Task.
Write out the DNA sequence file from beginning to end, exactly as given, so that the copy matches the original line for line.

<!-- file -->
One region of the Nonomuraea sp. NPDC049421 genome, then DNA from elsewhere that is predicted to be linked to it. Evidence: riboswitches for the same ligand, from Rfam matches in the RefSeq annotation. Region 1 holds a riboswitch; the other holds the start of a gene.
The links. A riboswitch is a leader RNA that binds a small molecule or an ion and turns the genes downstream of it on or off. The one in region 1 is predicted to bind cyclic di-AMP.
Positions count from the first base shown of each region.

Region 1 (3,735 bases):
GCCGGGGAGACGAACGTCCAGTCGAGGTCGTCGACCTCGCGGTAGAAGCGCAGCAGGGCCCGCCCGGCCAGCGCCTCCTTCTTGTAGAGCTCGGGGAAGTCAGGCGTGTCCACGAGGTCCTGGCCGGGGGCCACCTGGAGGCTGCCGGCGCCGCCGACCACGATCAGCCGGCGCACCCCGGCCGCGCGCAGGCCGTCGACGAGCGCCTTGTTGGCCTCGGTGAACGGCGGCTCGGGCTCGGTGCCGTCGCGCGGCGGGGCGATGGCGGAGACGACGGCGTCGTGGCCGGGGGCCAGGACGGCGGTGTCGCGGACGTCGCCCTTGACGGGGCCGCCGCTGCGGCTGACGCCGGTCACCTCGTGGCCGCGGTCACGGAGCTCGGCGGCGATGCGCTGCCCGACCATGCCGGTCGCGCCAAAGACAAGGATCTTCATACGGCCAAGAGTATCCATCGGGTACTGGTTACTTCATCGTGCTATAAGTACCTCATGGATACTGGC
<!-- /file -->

One region of the Nonomuraea sp. NPDC049421 genome, then DNA from elsewhere that is predicted to be linked to it. Evidence: riboswitches for the same ligand, from Rfam matches in the RefSeq annotation. Region 1 holds a riboswitch; the other holds the start of a gene.
The links. A riboswitch is a leader RNA that binds a small molecule or an ion and turns the genes downstream of it on or off. The one in region 1 is predicted to bind cyclic di-AMP.
Positions count from the first base shown of each region.

Region 1 (3,735 bases):
GCCGGGGAGACGAACGTCCAGTCGAGGTCGTCGACCTCGCGGTAGAAGCGCAGCAGGGCCCGCCCGGCCAGCGCCTCCTTCTTGTAGAGCTCGGGGAAGTCAGGCGTGTCCACGAGGTCCTGGCCGGGGGCCACCTGGAGGCTGCCGGCGCCGCCGACCACGATCAGCCGGCGCACCCCGGCCGCGCGCAGGCCGTCGACGAGCGCCTTGTTGGCCTCGGTGAACGGCGGCTCGGGCTCGGTGCCGTCGCGCGGCGGGGCGATGGCGGAGACGACGGCGTCGTGGCCGGGGGCCAGGACGGCGGTGTCGCGGACGTCGCCCTTGACGGGGCCGCCGCTGCGGCTGACGCCGGTCACCTCGTGGCCGCGGTCACGGAGCTCGGCGGCGATGCGCTGCCCGACCATGCCGGTCGCGCCAAAGACAAGGATCTTCATACGGCCAAGAGTATCCATCGGGTACTGGTTACTTCATCGTGCTATAAGTACCTCATGGATACTGGC